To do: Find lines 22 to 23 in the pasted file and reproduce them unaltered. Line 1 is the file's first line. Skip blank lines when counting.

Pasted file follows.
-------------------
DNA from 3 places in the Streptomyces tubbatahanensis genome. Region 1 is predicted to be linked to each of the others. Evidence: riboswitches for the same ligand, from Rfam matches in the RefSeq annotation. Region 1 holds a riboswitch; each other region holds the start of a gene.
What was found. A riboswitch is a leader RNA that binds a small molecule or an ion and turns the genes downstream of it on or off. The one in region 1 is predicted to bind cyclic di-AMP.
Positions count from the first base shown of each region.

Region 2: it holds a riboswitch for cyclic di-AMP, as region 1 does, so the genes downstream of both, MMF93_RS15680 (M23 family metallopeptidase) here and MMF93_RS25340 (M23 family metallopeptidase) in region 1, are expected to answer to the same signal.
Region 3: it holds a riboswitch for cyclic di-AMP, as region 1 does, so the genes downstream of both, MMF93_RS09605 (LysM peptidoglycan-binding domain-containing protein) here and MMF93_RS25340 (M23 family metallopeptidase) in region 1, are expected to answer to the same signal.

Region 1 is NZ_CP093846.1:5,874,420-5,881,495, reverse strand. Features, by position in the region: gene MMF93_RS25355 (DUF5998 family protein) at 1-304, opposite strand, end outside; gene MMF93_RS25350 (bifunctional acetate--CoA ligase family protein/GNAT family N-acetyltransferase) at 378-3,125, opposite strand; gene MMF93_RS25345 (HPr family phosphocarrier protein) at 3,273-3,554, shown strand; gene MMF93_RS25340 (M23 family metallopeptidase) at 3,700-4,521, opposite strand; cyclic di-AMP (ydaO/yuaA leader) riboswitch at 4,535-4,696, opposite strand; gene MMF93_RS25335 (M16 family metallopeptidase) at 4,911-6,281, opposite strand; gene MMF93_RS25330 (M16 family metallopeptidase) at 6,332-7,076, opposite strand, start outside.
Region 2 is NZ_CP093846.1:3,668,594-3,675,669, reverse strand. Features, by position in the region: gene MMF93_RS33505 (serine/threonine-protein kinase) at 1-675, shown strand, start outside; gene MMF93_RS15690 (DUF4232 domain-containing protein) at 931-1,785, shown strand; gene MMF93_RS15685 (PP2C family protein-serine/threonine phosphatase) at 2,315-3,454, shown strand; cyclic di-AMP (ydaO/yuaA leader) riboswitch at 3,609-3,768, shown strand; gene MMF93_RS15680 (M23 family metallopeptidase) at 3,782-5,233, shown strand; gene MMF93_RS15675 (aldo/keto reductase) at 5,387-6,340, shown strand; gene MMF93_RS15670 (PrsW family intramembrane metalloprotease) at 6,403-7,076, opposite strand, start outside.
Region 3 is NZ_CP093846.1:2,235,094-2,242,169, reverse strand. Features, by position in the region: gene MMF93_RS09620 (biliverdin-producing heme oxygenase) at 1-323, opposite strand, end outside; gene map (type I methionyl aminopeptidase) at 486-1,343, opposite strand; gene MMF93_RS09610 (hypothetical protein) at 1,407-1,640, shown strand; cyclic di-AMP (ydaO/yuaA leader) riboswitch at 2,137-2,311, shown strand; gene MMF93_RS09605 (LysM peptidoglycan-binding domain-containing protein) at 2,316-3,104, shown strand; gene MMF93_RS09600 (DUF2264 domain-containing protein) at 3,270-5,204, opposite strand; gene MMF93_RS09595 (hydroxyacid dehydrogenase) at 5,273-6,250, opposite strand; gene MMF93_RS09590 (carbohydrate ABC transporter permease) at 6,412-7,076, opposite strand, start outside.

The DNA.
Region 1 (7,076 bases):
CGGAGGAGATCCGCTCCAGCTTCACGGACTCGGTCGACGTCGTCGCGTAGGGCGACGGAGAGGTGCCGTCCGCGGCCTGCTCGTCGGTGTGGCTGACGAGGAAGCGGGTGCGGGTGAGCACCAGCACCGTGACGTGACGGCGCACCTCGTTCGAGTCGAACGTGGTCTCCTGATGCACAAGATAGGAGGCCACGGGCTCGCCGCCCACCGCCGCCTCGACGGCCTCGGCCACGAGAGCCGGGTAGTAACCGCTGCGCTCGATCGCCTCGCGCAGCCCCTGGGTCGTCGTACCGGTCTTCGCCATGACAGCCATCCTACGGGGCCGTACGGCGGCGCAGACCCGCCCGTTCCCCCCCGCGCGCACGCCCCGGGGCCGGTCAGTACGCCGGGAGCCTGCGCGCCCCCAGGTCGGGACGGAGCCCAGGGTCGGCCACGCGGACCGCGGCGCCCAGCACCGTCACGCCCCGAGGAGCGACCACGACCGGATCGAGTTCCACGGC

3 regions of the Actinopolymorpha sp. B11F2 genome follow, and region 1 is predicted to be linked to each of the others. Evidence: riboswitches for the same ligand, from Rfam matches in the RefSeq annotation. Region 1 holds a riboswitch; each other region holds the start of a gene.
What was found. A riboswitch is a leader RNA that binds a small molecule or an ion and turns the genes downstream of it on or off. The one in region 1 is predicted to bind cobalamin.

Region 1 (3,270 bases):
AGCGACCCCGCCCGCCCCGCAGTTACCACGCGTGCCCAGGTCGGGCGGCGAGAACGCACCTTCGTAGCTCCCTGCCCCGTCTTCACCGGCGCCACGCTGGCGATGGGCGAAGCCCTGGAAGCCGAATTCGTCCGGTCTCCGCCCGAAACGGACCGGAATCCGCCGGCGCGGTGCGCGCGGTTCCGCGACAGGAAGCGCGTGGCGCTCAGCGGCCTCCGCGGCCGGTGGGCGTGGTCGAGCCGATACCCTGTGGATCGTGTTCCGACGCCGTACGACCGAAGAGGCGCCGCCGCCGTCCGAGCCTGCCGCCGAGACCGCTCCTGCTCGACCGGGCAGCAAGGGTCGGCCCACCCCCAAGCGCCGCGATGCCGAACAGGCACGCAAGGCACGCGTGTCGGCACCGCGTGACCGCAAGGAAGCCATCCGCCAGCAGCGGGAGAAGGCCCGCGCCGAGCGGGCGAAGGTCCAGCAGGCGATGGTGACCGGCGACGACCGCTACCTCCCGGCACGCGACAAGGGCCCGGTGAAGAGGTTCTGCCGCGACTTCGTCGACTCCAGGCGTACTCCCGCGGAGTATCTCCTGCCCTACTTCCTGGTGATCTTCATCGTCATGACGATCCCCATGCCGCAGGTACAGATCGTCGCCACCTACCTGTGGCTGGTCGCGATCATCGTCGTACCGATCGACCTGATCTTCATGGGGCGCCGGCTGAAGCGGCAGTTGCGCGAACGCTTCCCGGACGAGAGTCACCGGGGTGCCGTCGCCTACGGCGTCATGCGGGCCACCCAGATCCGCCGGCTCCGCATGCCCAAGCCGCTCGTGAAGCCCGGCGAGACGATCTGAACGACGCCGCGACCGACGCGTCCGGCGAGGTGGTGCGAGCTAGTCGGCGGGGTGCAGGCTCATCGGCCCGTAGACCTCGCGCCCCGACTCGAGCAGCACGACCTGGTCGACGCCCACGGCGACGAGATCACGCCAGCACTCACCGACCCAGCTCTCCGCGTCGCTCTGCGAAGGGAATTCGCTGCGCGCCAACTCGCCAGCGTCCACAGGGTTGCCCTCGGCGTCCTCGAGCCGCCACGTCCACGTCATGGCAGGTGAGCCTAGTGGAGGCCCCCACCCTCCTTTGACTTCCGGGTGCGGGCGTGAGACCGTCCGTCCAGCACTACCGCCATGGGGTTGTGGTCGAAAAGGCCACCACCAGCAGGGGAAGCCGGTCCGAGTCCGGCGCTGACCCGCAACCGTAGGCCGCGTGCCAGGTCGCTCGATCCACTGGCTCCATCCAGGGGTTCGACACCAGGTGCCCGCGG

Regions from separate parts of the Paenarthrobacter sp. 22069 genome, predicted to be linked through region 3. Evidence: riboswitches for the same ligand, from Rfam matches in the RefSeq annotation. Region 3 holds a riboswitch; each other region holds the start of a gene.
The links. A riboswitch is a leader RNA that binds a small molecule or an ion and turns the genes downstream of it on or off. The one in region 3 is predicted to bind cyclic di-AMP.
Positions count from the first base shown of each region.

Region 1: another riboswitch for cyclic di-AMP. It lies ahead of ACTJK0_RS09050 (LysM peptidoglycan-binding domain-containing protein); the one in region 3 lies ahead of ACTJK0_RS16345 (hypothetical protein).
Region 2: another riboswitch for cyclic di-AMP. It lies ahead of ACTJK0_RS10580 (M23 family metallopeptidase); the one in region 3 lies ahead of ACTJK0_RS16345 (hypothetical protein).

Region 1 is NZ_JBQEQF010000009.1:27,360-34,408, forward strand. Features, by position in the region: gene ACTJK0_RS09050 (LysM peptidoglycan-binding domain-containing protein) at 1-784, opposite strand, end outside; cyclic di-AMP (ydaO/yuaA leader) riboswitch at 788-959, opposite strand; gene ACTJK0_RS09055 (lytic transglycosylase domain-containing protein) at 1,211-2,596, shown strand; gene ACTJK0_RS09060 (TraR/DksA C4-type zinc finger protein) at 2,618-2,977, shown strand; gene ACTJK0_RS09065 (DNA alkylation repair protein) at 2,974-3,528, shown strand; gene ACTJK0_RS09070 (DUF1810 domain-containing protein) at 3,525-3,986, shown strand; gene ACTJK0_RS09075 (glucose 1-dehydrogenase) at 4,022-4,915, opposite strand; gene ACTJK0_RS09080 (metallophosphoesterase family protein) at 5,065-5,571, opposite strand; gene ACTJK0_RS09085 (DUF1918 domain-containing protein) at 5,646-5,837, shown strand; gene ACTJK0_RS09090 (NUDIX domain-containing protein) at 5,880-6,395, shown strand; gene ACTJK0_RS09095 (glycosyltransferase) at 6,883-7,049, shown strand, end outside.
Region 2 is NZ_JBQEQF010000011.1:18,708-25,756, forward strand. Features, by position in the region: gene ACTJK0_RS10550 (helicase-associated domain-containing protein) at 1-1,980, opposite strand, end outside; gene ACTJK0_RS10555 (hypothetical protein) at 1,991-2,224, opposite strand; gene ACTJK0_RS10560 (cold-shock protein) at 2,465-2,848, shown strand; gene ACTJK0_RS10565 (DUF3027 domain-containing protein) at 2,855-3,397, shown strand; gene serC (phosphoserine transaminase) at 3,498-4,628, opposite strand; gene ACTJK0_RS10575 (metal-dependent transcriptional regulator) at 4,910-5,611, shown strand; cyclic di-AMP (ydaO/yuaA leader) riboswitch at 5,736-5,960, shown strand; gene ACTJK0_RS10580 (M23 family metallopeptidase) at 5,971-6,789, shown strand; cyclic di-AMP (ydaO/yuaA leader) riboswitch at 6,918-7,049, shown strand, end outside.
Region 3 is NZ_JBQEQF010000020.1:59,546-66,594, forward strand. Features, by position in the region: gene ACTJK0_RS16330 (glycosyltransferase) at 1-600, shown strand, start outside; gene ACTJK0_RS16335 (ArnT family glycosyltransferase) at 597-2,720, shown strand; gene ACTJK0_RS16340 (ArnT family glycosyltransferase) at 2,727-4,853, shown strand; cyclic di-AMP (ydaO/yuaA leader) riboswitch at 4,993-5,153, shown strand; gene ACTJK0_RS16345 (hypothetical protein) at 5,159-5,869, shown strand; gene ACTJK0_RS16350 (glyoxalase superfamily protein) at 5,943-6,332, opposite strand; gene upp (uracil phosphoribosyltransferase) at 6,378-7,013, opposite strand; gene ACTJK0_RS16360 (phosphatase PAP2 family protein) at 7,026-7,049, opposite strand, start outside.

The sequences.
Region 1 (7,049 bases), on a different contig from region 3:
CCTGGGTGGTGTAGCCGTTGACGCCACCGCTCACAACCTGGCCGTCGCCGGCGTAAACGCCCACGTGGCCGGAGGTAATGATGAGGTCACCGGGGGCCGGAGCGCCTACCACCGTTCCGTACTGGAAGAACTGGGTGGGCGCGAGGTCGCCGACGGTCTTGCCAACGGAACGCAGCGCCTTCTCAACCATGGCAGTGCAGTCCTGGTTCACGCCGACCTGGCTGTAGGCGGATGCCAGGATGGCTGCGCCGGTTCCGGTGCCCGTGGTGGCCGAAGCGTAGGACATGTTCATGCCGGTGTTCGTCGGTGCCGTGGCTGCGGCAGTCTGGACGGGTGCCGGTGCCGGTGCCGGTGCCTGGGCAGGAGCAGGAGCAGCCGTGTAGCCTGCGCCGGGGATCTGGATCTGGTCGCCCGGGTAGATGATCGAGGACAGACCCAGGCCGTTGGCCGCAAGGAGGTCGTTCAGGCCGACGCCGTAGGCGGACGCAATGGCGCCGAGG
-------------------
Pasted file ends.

Region 2 is NZ_JBQEQF010000011.1:18,708-25,756, forward strand. Features, by position in the region: gene ACTJK0_RS10550 (helicase-associated domain-containing protein) at 1-1,980, opposite strand, end outside; gene ACTJK0_RS10555 (hypothetical protein) at 1,991-2,224, opposite strand; gene ACTJK0_RS10560 (cold-shock protein) at 2,465-2,848, shown strand; gene ACTJK0_RS10565 (DUF3027 domain-containing protein) at 2,855-3,397, shown strand; gene serC (phosphoserine transaminase) at 3,498-4,628, opposite strand; gene ACTJK0_RS10575 (metal-dependent transcriptional regulator) at 4,910-5,611, shown strand; cyclic di-AMP (ydaO/yuaA leader) riboswitch at 5,736-5,960, shown strand; gene ACTJK0_RS10580 (M23 family metallopeptidase) at 5,971-6,789, shown strand; cyclic di-AMP (ydaO/yuaA leader) riboswitch at 6,918-7,049, shown strand, end outside.
Region 3 is NZ_JBQEQF010000020.1:59,546-66,594, forward strand. Features, by position in the region: gene ACTJK0_RS16330 (glycosyltransferase) at 1-600, shown strand, start outside; gene ACTJK0_RS16335 (ArnT family glycosyltransferase) at 597-2,720, shown strand; gene ACTJK0_RS16340 (ArnT family glycosyltransferase) at 2,727-4,853, shown strand; cyclic di-AMP (ydaO/yuaA leader) riboswitch at 4,993-5,153, shown strand; gene ACTJK0_RS16345 (hypothetical protein) at 5,159-5,869, shown strand; gene ACTJK0_RS16350 (glyoxalase superfamily protein) at 5,943-6,332, opposite strand; gene upp (uracil phosphoribosyltransferase) at 6,378-7,013, opposite strand; gene ACTJK0_RS16360 (phosphatase PAP2 family protein) at 7,026-7,049, opposite strand, start outside.